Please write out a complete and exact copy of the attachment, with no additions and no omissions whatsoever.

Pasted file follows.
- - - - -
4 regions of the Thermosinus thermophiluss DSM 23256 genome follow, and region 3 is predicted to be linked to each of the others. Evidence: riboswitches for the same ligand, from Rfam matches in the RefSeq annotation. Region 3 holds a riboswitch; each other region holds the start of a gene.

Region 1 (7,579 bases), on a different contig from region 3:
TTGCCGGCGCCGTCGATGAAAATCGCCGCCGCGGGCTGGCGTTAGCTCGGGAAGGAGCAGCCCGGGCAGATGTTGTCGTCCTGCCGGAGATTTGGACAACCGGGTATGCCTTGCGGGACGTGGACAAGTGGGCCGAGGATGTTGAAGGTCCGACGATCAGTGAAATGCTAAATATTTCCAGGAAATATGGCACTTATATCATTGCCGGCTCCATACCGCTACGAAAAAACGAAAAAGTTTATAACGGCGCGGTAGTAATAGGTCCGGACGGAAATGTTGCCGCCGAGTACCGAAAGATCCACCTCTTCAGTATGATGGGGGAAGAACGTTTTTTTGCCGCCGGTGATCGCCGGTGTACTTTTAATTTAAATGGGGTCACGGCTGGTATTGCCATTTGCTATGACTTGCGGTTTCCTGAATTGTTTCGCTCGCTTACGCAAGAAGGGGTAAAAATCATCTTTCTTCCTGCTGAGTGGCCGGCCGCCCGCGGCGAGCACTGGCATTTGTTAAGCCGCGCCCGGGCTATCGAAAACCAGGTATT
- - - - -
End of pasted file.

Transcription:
4 regions of the Thermosinus thermophiluss DSM 23256 genome follow, and region 3 is predicted to be linked to each of the others. Evidence: riboswitches for the same ligand, from Rfam matches in the RefSeq annotation. Region 3 holds a riboswitch; each other region holds the start of a gene.

Region 1 (7,579 bases), on a different contig from region 3:
TTGCCGGCGCCGTCGATGAAAATCGCCGCCGCGGGCTGGCGTTAGCTCGGGAAGGAGCAGCCCGGGCAGATGTTGTCGTCCTGCCGGAGATTTGGACAACCGGGTATGCCTTGCGGGACGTGGACAAGTGGGCCGAGGATGTTGAAGGTCCGACGATCAGTGAAATGCTAAATATTTCCAGGAAATATGGCACTTATATCATTGCCGGCTCCATACCGCTACGAAAAAACGAAAAAGTTTATAACGGCGCGGTAGTAATAGGTCCGGACGGAAATGTTGCCGCCGAGTACCGAAAGATCCACCTCTTCAGTATGATGGGGGAAGAACGTTTTTTTGCCGCCGGTGATCGCCGGTGTACTTTTAATTTAAATGGGGTCACGGCTGGTATTGCCATTTGCTATGACTTGCGGTTTCCTGAATTGTTTCGCTCGCTTACGCAAGAAGGGGTAAAAATCATCTTTCTTCCTGCTGAGTGGCCGGCCGCCCGCGGCGAGCACTGGCATTTGTTAAGCCGCGCCCGGGCTATCGAAAACCAGGTATT